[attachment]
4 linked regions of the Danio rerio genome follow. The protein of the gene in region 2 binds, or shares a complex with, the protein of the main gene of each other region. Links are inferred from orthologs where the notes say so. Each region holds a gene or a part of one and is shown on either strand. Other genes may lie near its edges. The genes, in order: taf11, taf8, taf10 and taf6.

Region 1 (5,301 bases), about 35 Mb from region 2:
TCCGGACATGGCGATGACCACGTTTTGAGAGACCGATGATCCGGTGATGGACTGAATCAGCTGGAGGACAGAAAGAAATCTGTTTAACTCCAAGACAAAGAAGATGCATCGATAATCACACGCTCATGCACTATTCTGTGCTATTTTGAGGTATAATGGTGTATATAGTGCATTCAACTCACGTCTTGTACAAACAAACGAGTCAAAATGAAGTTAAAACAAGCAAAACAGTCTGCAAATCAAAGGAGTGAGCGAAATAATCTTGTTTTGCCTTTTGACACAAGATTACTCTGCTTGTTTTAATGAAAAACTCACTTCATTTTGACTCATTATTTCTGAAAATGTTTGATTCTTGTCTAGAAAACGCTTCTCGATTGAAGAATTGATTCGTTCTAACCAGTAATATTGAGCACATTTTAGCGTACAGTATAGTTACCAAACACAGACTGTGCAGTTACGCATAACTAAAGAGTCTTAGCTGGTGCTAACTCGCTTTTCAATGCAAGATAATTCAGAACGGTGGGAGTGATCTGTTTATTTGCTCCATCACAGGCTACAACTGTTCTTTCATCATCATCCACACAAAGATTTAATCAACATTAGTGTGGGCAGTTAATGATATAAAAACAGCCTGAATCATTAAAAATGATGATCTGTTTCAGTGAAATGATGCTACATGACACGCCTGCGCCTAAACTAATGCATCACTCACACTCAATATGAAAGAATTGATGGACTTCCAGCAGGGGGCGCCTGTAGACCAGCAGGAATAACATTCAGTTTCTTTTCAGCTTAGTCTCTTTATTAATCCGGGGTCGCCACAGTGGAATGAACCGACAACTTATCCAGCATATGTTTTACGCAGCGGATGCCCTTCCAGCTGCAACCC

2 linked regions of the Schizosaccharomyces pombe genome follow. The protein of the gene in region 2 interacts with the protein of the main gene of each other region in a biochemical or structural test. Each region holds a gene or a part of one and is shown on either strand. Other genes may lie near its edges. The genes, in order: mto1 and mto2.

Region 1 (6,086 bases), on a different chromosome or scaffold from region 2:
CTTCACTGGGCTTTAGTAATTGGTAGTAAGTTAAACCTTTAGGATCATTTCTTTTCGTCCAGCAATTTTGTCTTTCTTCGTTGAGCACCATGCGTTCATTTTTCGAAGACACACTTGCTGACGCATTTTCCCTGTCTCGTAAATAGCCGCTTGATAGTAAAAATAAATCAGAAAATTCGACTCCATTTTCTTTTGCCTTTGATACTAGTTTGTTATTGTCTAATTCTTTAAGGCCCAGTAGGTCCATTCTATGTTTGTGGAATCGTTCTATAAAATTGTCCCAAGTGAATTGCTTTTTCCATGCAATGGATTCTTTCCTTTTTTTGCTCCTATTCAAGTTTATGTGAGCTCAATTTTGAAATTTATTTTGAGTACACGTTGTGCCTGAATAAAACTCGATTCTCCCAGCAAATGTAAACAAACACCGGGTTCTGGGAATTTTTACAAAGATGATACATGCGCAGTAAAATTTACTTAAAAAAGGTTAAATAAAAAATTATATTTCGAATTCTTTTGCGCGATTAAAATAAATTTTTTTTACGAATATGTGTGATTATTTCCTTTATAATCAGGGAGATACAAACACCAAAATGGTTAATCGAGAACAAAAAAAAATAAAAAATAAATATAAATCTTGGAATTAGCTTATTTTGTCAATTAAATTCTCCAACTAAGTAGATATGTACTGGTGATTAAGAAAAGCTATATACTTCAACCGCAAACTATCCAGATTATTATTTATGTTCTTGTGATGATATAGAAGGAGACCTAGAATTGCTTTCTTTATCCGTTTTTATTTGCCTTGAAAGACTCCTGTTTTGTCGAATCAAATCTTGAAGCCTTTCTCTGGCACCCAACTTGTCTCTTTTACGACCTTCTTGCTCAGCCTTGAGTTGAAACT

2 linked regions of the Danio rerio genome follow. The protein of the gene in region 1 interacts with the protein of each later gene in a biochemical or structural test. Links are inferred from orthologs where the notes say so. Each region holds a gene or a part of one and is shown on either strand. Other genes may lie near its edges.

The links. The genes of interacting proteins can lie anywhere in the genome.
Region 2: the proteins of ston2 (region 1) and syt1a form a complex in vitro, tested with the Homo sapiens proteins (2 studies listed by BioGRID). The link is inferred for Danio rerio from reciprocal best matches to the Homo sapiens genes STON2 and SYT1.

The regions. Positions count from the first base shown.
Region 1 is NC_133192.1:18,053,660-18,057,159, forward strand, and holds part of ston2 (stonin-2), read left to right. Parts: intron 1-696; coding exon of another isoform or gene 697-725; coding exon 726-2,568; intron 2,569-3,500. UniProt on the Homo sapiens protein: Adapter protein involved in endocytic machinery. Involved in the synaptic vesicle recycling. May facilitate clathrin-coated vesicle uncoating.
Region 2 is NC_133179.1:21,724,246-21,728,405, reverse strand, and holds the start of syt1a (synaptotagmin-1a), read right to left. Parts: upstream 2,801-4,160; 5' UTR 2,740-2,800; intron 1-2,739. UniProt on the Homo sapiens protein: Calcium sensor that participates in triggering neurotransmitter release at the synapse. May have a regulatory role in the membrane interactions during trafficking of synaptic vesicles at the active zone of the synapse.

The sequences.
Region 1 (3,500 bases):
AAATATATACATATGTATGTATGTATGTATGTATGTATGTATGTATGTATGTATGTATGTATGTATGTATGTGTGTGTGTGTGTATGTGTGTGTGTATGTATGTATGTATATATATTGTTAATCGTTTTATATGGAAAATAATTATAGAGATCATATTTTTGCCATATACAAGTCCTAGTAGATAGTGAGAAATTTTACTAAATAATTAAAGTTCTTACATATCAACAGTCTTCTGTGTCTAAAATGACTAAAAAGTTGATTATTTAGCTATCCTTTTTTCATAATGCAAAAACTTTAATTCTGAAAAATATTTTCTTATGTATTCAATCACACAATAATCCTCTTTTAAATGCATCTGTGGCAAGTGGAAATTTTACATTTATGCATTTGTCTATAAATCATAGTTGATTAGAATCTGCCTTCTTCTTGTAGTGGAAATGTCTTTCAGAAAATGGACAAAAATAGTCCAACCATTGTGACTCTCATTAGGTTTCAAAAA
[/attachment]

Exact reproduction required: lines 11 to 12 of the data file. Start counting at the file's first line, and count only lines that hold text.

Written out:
Region 1 is NC_133192.1:18,053,660-18,057,159, forward strand, and holds part of ston2 (stonin-2), read left to right. Parts: intron 1-696; coding exon of another isoform or gene 697-725; coding exon 726-2,568; intron 2,569-3,500. UniProt on the Homo sapiens protein: Adapter protein involved in endocytic machinery. Involved in the synaptic vesicle recycling. May facilitate clathrin-coated vesicle uncoating.
Region 2 is NC_133179.1:21,724,246-21,728,405, reverse strand, and holds the start of syt1a (synaptotagmin-1a), read right to left. Parts: upstream 2,801-4,160; 5' UTR 2,740-2,800; intron 1-2,739. UniProt on the Homo sapiens protein: Calcium sensor that participates in triggering neurotransmitter release at the synapse. May have a regulatory role in the membrane interactions during trafficking of synaptic vesicles at the active zone of the synapse.